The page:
may not find this terribly rewarding unless you're included here, so this is a
good time for casual and random browsers to turn back before they get too caught
up in the sweep and majesty of the proceedings and can't let go.
autumn trip to the USA
to the embarrassing parts of it, though)
and the Blue Hills of Milton
in Brookline, to be a little bit more precise, which is sort of wrapped
around by Boston, "embraced" as it were. We're here to reconstitute
our nuclear programme after the two-week environmental meetings in Uganda, a little
welcome relaxation at Kristin's house (above). It's 23 November 2005.
is Jamaica Pond in Boston, at the Brookline frontier, a 24-hectare (60-acre) glacier
leftover that caters to joggers, strollers and pram-pushers, fisherfolk (it's
stocked annually), and convalescing survivors of meetings of the Conference of
the Contracting Parties.
around the Jamaica Pond takes 30 minutes, 1 hour, or 2 hours, depending upon how
recently the meeting of the Conference of the Contracting Parties pounded its
final gavel. This year we're in the one-hour range.
Pond was a productive hub of the ice-cutting industry in the 19th century, much
as Detroit was for automobiles in the 1950s. But its industrial significance passed
away, alas, leaving millions of poor ice-cutters out of work and their promised
pensions lost in the bankruptcy courts; much as Detroit . . . well, never mind.
Pond was officially designated a Park in 1894, and maybe such a bright future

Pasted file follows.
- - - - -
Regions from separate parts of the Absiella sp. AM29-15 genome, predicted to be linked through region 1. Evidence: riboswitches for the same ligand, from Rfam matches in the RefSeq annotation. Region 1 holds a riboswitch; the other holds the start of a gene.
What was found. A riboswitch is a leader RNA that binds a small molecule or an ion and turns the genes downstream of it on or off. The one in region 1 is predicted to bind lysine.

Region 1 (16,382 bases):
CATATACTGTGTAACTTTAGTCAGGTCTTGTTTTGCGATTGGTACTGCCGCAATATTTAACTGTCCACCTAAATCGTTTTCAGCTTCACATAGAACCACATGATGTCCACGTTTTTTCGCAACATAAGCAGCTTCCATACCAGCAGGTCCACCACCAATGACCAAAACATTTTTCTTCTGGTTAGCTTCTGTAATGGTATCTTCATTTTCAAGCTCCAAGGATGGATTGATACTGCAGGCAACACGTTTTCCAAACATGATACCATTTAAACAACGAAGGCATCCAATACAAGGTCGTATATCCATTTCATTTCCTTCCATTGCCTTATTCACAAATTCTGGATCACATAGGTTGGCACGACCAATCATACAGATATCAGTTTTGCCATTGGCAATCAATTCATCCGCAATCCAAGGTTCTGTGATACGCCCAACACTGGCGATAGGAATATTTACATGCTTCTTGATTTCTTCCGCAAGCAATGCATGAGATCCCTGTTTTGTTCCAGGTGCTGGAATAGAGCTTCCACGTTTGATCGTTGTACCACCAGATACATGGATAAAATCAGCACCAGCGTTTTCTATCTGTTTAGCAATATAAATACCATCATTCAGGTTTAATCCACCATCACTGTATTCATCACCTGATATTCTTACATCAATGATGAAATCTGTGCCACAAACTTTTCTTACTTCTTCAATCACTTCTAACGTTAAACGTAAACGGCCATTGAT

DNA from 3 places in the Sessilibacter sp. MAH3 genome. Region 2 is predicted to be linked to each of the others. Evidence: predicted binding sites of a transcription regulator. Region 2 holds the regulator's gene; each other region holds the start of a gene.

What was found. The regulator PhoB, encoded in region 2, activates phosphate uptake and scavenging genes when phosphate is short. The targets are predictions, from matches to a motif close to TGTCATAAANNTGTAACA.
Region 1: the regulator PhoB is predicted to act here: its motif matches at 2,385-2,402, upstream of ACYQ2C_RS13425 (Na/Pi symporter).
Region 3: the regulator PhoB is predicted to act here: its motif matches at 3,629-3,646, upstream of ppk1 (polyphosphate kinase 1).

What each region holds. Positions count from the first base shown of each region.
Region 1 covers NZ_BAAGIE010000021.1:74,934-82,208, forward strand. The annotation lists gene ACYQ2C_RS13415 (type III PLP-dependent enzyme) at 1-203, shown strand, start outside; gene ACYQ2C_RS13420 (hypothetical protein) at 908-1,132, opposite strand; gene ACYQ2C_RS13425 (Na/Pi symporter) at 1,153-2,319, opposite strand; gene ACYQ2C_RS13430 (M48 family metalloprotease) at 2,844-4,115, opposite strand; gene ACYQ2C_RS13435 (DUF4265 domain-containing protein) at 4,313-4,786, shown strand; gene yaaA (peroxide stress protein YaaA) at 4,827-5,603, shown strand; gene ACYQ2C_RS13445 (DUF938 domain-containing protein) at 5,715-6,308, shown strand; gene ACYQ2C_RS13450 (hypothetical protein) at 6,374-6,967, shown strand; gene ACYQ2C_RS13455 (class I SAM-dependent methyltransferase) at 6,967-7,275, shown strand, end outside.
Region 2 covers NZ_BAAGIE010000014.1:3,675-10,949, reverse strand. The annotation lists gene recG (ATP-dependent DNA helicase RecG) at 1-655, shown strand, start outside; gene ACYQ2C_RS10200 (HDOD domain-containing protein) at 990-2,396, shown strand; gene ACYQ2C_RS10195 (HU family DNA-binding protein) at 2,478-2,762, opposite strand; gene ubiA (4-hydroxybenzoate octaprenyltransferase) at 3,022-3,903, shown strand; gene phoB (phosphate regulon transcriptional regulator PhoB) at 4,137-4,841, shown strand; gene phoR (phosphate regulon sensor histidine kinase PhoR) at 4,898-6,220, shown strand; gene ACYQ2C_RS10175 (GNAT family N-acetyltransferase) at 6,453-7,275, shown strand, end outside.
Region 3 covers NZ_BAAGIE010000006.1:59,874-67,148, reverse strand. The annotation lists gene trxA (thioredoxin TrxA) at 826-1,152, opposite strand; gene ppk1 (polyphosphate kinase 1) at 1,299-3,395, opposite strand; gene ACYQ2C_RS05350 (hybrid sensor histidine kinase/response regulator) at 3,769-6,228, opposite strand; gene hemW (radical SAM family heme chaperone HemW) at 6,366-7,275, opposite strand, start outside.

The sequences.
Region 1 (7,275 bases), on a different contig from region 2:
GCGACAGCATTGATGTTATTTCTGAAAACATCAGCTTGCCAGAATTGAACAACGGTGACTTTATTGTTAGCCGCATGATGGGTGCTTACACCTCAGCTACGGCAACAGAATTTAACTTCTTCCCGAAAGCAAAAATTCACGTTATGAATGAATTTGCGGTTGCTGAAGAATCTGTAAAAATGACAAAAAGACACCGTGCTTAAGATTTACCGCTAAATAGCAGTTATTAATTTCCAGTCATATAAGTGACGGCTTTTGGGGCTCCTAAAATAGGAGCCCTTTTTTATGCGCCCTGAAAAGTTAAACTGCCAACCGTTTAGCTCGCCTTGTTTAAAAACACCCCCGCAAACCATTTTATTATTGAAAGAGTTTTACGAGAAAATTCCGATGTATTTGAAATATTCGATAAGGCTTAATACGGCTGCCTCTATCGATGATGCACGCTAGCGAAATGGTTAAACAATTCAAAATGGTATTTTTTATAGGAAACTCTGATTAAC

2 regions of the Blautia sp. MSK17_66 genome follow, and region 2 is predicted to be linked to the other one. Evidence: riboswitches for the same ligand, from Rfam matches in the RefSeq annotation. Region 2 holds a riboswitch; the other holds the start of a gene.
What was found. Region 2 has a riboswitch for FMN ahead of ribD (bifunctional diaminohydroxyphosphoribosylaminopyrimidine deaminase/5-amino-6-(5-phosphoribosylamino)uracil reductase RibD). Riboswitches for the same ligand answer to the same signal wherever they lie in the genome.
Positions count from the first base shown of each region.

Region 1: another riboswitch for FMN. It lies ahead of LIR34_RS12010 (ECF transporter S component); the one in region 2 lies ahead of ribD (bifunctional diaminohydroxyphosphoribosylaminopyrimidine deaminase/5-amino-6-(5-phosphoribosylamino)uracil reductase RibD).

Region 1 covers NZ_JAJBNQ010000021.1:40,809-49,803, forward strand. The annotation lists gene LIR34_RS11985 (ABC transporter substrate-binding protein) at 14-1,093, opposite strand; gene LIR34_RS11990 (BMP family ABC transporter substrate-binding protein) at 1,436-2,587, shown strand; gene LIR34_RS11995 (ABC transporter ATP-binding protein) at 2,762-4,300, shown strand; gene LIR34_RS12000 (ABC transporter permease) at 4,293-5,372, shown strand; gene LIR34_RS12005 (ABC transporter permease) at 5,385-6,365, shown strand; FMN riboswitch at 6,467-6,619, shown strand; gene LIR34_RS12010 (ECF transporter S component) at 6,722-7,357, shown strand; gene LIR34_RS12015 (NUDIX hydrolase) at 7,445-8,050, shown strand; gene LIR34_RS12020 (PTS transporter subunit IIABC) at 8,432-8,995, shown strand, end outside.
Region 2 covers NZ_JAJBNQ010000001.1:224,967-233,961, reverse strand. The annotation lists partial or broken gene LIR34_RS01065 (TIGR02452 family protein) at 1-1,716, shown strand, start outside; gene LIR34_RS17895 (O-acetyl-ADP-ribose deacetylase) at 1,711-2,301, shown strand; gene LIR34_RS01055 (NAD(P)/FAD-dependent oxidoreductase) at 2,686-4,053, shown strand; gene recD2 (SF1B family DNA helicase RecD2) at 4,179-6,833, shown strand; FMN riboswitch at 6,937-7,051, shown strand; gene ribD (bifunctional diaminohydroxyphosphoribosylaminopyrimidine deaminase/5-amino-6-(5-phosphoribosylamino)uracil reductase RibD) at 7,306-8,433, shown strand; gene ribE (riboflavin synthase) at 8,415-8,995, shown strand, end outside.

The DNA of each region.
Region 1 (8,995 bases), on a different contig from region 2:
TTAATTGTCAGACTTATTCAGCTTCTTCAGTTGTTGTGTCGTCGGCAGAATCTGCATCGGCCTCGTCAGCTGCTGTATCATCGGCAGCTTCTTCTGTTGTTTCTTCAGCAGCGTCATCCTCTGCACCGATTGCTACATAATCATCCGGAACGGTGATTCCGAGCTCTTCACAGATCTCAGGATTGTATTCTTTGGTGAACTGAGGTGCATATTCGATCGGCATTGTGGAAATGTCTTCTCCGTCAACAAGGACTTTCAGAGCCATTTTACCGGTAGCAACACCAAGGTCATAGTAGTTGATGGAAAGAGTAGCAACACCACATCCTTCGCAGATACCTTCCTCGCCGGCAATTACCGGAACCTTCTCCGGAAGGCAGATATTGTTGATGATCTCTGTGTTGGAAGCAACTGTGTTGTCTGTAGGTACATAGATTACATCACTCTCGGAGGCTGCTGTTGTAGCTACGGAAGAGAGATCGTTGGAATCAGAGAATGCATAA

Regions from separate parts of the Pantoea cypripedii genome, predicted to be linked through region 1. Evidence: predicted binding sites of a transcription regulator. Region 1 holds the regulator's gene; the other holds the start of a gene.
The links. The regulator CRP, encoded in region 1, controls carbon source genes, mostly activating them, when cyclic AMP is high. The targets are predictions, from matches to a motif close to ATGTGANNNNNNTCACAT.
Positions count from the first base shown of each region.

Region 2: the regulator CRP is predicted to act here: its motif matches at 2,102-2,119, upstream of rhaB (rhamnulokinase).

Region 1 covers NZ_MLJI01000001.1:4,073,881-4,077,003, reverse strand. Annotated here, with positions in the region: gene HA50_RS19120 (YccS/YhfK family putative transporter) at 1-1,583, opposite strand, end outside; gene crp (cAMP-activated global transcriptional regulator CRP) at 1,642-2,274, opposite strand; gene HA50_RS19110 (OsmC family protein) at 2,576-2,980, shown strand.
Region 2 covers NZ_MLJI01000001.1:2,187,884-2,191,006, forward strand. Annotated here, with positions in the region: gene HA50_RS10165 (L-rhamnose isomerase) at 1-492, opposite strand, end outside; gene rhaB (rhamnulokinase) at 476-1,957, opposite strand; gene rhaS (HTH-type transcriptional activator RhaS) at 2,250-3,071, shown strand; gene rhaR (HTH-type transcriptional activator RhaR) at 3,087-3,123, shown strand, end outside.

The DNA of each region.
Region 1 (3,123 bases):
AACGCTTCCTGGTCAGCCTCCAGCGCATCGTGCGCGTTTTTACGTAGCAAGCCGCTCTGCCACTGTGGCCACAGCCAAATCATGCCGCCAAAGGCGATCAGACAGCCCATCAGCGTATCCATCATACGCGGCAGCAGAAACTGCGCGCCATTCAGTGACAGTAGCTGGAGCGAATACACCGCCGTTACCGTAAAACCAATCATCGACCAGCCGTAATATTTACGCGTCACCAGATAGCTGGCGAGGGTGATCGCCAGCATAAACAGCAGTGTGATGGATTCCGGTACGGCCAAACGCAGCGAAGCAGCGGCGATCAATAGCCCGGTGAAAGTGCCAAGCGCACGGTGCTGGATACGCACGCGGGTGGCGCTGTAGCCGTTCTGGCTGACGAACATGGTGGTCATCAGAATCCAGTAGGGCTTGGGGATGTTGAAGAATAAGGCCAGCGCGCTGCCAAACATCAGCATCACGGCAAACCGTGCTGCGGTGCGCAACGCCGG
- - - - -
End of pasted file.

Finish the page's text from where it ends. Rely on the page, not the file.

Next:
awaits Detroit. It's also said to be the USA's first reservoir, whatever that
means, drinking-water presumably, but in any case it's way way too late for Detroit
in that regard.
a Park, but part of Frederick Law Olmsted's "Emerald Necklace" chain
of public parks stretching through Boston, created in 1892. (We're also very fond
of Olmsted's World's End near Hull and we convalesce
there regularly as well, and of course Olmsted's Central Park in NYC is okay,
spots on the water are actually ducks, or at least some kind of birds that don't
mind sitting in water that's on the point of a phase change into a solid.
a better view of the ducks, or whatever they are. Now let's go for a hike. Where
shall we go?
maybe something closer to home -- the Blue Hills
Hills Reservation is in Milton, just south of the Boston town line. Here hikers
stride confidently up the "Skyline Loop Trail", following "blue
blazes" through the Department of Conservation and Recreation's nearly 3,000
hectares (7,000 acres) of scrub woods and marked trails, 200km worth of trails,
in fact, and the distinctive grey rocks sticking up out of the ground everywhere,
quintessentially New England.
lost already, hikers Kristin, Jodi, and Sir Charles himself pause in their scrutiny
of a well-placed map of the region, but learn little.
or lookout at the top of, is it "Great Blue Hill"? Probably, nothing
seems to be higher anywhere in the neighborhood, and if so, we've now ascended
to nearly 190.5 meters above sea level. But there are reputed to be 22 hills in
these "highest mountains in New England south of Maine", and it's possible
that we're on the wrong one.
where we are now, wherever that may be, on 25 November 2005, that's Boston just
over there, and the sea beyond it.
a lovely building, but it's a bit like an Escher drawing, there's no actual inside
of it, it's all part of the outside. Like a "Klein bottle" that's inside
itself. At least you can get out of the wind for a while.
Great Blue Hill, or whichever hill that was, with grey rocks all about. The Red
Indians who lived here before President Bush's ancestors invaded and made a mess
of things were called the "Massachusett", it's said, because they were
the "people of the great hills".
hills are quite pretty (and so close to downtown Boston!), but if the Massachusetts
were really the "people of the great hills" they were setting their
sights awfully low.
that may be, the Blue Hills Reservation was purchased by the Boston parks commission
in 1893 and still provides an oasis of near-natural relaxation well out of the
range of the gunfire downtown.